When choosing a path target, keep in mind is that you should be trying to measure performance through the network. By design network equipment treats traffic differently depending on whether it needs to forward traffic or respond to it. ICMP falls under the latter case and so routers often return worse results than expected. It’s common to see lower capacity and sometimes data loss when targeting these devices directly. The attached image shows the difference between network equipment and end-stations targeted across a gigabit network. The end-stations report the expected capacity, while the network equipment is dubiously lower.
That said, AppNeta appliances are your best target candidate. Servers and workstations are good targets, but you’ll often see 70%+ of the expected bandwidth; this is due to the quality of the NIC, the network driver, and the behavior of the host operating system. In addition, Windows machines are suitable as targets only on paths up to 100 Mbps. Finally, there are cases in which you might choose to target network equipment, despite their poor capacity measurements: you might only be able to connect to the outside interface of a remote WAN router and no other devices beyond it, or you might want to know when a device stops responding.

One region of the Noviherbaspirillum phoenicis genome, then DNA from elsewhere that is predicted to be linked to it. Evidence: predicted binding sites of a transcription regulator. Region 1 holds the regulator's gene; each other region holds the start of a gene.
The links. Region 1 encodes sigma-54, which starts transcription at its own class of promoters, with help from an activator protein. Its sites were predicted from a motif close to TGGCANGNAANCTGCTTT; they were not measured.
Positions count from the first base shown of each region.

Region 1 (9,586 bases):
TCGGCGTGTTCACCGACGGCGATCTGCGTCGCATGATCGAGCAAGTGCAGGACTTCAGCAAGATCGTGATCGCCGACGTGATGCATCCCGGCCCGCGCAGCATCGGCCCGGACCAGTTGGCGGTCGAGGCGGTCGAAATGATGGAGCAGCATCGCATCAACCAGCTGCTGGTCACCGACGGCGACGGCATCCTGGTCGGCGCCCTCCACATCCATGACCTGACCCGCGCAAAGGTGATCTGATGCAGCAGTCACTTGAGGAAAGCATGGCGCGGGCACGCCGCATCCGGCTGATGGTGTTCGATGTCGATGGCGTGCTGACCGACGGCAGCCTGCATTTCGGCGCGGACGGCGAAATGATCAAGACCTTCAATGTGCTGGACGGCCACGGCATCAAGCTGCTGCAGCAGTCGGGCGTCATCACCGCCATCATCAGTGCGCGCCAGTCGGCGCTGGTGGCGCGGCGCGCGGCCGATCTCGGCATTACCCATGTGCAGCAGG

A couple of additional notes:
- Voice handset sometimes make good targets and sometimes not; it varies model to model. It’s generally safe to monitor them for connectivity, but sometimes high packet loss can register as connectivity loss.
- To target workstations, the workstations must allow icmp responses. If symantec endpoint protection is in place, you’ll need to create an exception.
You should keep the default ‘auto’. The other target types are legacy.